Sunday, May 17, 2009

It's really the end.

Over the past two weeks, people have been gradually leaving Montpellier to go back to their respective homes. It's a tiring schedule, really - each night is another goodbye party, another small sad feeling, another day ticked off the calendar. When classes ended, I thought I would have plenty of time relaxing around here to feel...complete? Ready to leave?

And I thought was ready, sort of. I love Montpellier but I felt the need for something new again, needed something past the endless perfect days: picking around the marche aux puces with Lia and Julia, laughing at the weird things people have for sale, laying on the esplanade or elsewhere with Chelsea or Nell (hi Nell! now I know you read this, you creep) discussing the absurdity of the night prior, emptying a bottle of Leffe and talking ethics with Alex, dancing to dance music with Matt...I'm going to miss it so much, but I guess there always comes a time to pick up and move on. I know everyone I met here - even the weird strangers (oof, there were a lot) had something to teach me. I haven't yet figured out exactly what yet, but I feel something.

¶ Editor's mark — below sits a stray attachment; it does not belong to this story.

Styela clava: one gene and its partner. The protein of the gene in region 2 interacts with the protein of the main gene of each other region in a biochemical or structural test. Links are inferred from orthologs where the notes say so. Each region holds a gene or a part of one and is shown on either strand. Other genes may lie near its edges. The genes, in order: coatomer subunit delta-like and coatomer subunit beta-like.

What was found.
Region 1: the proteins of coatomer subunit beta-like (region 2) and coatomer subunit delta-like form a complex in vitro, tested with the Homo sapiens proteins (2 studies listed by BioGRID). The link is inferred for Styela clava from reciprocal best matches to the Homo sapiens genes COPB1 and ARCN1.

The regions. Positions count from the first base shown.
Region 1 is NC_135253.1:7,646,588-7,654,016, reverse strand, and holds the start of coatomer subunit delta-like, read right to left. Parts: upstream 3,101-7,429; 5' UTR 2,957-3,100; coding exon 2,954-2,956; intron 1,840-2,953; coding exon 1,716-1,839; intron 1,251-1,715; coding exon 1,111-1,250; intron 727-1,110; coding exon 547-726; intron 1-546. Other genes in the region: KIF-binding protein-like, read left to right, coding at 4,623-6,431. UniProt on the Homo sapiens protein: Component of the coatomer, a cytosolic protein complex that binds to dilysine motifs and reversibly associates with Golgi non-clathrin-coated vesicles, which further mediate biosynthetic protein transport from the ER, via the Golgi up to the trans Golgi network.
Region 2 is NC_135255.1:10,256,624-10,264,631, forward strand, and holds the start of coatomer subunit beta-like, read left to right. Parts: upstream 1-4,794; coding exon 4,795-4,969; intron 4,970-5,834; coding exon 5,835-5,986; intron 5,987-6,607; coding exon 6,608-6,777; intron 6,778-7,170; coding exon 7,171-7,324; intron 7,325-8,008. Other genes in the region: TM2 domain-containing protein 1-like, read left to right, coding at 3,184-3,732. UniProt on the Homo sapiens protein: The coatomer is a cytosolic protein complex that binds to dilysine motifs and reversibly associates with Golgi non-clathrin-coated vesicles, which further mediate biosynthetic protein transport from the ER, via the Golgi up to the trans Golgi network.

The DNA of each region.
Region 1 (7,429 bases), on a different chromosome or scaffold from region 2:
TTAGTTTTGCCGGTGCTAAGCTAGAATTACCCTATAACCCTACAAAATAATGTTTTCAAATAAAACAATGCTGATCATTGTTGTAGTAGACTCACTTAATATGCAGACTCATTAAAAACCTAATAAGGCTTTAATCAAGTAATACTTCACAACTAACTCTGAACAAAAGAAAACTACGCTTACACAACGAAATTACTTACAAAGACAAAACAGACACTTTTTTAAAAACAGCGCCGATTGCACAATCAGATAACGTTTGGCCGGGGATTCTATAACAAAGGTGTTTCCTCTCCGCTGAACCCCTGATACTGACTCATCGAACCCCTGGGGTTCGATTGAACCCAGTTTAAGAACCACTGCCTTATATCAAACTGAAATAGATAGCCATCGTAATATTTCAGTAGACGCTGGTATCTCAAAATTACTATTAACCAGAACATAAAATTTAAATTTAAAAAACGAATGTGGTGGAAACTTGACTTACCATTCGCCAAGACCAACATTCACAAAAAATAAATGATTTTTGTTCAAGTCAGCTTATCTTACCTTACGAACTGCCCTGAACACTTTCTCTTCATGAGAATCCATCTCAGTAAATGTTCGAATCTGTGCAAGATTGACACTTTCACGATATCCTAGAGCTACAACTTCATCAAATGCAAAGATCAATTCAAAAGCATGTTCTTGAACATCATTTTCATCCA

Or at least I did while packing today, finding train tickets from various excursions, movie tickets for the Cinema Diagonal, fun little drink toppers from our favorite weird hippie bar, the box from my cell phone from when I first bought it...and that sad, helpless feeling knowing this great important thing was essentially complete suddenly surrounded me. It's hitting me suddenly, how this great plan to study abroad that I had dreamed about and planned for so, so long just ran its course.